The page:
CBC fired host Jian Ghomeshi after he showed them a video depicting bruising on a woman he had dated, apparently caused by a cracked rib, sources say.
by Kevin Donovan
CBC fired Q radio host Jian Ghomeshi after he showed them a video depicting bruising on a woman he had dated, apparently caused by a cracked rib, sources have told the Star.
The video was on Ghomeshi’s phone. The scene was the King Street West offices of Denton LLP, a law firm retained by Ghomeshi, who was facing allegations that his alleged rough treatment of women was about to become front-page news.
Leading up to the weekend of Oct. 25-26, with Ghomeshi’s professional future hanging in the balance, two CBC executives were invited to the Denton offices to hear and see Ghomeshi’s side of the story.
When CBC executives Chris Boyce and Chuck Thompson left Denton on Thursday, Oct. 23, they reported to their bosses that it was “much bigger than we ever thought,” a source told the Star. Ghomeshi was put on leave of absence that day.
According to sources, the CBC executives were shown a variety of information, including a video and text messages, by the Denton lawyers in attendance at the meeting.
Sources say the video is of a woman whom Ghomeshi had dated in the past 10 years. The video shows bruising to the woman’s body (she is partially covered in the video). And information provided to CBC that weekend, including text messages Ghomeshi had on his phone, refer to a “cracked rib.” A large bruise could be seen on the side of her body. ...
Bob Bashara was back in court Tuesday sporting sunglasses because of eye surgery over the weekend, Local 4 is told.
More wild and salacious stories were heard about "Big Bob," the dungeon and his apparent obsession with his former mistress Rachel Gillett.
Terese Giffin is a former Bashara slave. She's also a former Chicago police officer. She met Bashara before his wife Jane's murder, but it was after the murder says that things became more intense. She said Bashara repeatedly called Giffin while he was locked up, begging her to get in touch with Gillett.
The court also heard from Frances Natalie, who met Joe Gentz on a dating website. They became friends. She revealed to the court that after the murder Gentz was nervous, agitated and living in fear.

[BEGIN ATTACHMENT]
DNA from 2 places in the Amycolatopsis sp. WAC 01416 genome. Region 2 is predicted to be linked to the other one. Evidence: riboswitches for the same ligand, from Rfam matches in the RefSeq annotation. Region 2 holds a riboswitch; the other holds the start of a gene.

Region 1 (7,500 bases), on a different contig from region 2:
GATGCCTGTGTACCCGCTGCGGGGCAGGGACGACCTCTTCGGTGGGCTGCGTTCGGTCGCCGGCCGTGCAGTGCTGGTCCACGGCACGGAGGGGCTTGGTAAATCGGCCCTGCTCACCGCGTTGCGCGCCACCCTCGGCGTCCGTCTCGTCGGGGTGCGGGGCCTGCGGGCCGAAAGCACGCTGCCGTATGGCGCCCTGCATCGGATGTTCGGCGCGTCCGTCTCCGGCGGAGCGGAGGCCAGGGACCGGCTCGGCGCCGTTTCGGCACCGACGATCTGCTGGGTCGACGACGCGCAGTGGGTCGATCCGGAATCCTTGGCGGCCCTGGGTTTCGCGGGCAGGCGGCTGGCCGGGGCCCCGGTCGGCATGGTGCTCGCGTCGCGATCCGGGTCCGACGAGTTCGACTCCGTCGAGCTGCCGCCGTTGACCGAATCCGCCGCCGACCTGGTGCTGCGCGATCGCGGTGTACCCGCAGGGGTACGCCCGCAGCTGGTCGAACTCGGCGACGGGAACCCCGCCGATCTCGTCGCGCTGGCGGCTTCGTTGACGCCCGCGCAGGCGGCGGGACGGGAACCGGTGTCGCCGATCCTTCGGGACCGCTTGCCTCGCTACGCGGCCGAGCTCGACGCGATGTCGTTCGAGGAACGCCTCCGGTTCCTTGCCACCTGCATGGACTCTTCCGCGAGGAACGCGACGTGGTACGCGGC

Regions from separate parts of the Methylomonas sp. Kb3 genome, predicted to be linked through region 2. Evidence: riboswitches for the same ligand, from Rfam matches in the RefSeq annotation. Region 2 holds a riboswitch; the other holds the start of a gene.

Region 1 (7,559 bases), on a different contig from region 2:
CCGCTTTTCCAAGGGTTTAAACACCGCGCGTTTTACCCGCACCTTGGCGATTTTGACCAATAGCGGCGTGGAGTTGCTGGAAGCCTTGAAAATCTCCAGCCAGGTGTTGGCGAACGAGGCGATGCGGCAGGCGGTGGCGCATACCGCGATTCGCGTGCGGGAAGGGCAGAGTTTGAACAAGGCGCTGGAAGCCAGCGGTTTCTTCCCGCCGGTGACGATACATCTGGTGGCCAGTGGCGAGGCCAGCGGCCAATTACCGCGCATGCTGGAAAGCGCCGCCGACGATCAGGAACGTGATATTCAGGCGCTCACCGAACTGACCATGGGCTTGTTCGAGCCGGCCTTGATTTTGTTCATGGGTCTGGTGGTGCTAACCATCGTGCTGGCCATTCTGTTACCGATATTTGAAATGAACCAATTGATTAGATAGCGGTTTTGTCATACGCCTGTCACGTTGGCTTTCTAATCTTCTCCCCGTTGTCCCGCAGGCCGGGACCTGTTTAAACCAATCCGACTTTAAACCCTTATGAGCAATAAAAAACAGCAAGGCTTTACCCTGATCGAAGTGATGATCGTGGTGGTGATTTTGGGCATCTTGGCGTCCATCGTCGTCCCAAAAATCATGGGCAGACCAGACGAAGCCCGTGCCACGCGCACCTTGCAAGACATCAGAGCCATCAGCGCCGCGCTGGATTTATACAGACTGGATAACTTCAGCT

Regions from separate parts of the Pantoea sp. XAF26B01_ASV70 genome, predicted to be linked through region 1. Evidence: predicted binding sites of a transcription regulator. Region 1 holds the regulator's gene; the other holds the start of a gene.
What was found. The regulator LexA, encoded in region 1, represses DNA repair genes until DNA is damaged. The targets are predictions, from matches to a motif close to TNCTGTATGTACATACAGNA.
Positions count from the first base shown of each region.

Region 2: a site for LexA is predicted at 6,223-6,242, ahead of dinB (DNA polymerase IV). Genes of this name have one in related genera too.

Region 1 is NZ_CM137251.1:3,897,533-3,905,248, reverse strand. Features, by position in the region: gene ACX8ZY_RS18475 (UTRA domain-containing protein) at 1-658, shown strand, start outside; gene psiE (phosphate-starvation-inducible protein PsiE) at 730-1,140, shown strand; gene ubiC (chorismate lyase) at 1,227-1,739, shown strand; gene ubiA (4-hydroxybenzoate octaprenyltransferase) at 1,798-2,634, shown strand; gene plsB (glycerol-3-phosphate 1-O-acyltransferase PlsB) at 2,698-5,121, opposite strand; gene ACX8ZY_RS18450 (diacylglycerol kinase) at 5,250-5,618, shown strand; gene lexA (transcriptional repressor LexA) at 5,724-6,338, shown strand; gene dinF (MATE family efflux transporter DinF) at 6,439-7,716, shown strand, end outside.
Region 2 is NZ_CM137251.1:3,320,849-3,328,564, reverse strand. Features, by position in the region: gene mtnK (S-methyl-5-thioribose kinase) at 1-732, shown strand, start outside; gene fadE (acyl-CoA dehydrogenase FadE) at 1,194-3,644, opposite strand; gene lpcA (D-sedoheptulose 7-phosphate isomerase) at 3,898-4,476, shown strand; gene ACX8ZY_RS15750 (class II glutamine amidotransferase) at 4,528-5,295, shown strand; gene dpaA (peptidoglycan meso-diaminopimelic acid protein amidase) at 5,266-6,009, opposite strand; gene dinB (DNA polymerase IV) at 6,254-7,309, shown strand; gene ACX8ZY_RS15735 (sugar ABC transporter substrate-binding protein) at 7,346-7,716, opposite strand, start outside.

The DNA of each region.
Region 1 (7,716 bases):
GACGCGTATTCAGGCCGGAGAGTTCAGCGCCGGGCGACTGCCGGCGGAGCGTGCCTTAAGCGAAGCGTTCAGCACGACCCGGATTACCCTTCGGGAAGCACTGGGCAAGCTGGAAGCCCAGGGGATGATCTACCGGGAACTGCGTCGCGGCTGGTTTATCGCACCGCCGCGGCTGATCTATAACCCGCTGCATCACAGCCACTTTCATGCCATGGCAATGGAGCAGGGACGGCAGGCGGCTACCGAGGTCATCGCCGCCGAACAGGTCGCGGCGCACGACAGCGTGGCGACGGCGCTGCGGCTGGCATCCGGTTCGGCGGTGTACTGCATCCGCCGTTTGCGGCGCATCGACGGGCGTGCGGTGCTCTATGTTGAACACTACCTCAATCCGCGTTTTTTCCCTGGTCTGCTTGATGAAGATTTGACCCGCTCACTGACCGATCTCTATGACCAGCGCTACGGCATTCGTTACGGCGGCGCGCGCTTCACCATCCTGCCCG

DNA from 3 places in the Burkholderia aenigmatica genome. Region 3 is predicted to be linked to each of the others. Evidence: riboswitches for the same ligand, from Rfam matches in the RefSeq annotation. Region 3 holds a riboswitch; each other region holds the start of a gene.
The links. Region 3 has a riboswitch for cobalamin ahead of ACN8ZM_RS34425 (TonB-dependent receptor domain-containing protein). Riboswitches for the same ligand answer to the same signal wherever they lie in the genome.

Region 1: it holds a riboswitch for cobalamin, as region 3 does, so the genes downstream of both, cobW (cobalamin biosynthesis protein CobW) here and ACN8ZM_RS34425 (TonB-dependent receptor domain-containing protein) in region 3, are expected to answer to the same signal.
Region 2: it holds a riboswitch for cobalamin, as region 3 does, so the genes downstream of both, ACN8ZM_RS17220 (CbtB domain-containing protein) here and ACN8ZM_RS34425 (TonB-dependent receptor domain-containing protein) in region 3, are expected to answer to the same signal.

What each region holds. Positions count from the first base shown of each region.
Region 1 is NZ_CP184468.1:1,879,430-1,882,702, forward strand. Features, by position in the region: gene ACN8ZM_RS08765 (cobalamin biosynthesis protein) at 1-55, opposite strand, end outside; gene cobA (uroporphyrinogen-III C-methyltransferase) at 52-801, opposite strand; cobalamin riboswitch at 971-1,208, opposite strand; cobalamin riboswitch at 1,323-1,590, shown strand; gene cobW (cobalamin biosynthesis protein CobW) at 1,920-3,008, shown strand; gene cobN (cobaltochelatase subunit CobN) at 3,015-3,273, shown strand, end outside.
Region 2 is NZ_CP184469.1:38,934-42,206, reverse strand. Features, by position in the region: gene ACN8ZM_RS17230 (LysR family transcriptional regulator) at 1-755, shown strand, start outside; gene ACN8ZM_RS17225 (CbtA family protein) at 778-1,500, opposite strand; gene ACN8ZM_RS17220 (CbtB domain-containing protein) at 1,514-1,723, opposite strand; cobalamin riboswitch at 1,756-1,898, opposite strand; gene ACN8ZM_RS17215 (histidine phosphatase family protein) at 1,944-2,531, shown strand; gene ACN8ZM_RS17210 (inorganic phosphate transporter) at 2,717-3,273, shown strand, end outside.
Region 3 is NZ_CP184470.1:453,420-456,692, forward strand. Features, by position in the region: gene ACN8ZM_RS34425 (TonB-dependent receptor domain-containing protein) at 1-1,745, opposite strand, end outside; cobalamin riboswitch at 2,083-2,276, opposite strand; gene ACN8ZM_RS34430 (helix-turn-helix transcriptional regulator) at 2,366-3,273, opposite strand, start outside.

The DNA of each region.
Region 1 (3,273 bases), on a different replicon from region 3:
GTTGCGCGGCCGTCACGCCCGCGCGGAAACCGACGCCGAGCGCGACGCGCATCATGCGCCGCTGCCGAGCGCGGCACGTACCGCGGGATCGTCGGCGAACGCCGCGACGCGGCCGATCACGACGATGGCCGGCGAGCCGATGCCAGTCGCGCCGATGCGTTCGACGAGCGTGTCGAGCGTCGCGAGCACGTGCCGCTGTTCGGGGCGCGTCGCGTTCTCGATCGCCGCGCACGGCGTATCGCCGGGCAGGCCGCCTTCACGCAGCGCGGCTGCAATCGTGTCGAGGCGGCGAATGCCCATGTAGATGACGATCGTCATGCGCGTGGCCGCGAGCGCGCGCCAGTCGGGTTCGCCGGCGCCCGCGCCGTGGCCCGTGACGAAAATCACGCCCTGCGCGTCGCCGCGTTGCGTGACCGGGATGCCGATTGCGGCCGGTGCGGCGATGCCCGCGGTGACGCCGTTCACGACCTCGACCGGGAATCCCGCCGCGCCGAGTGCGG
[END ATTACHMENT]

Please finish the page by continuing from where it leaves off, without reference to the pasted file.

The court will soon hear from a woman who first helped expose Bob Bashara's secret sex life. She's a former slave who Local 4 first interviewed days after the murder. Later, she took us inside Bashara's dungeon and soon she will tell her story in court. ...
Being sexually dominated. Having sex with multiple people at once. Watching someone undress without their knowledge. These are just a few of the totally normalsexual fantasies uncovered by recent research published in the Journal of Sexual Medicine. The overarching takeaway from this survey of about 1,500 Canadian adults is that sexual kink is incredibly common.
While plenty of research has been conducted on sexual fetishes, less is known about the prevalence of particular sexual desires that don't rise to the level of pathological (i.e., don't harm others or interfere with normal life functioning and aren't a requisite for getting off). "Our main objective was to specify norms in sexual fantasies," said lead study author Christian Joyal. "We suspected there are a lot more common fantasies than atypical fantasies."
Joyal's team surveyed about 717 Québécois men and 799 women, with a mean age of 30. Participants ranked 55 different sexual fantasies, as well as wrote in their own. Each fantasy was then rated as statistically rare, unusual, common, or typical.
Rare fantasies: Only two of the 55 sexual fantasies—sex with children and sex with animals—were found to be rare, occurring in less than 2.3 percent of the survey population.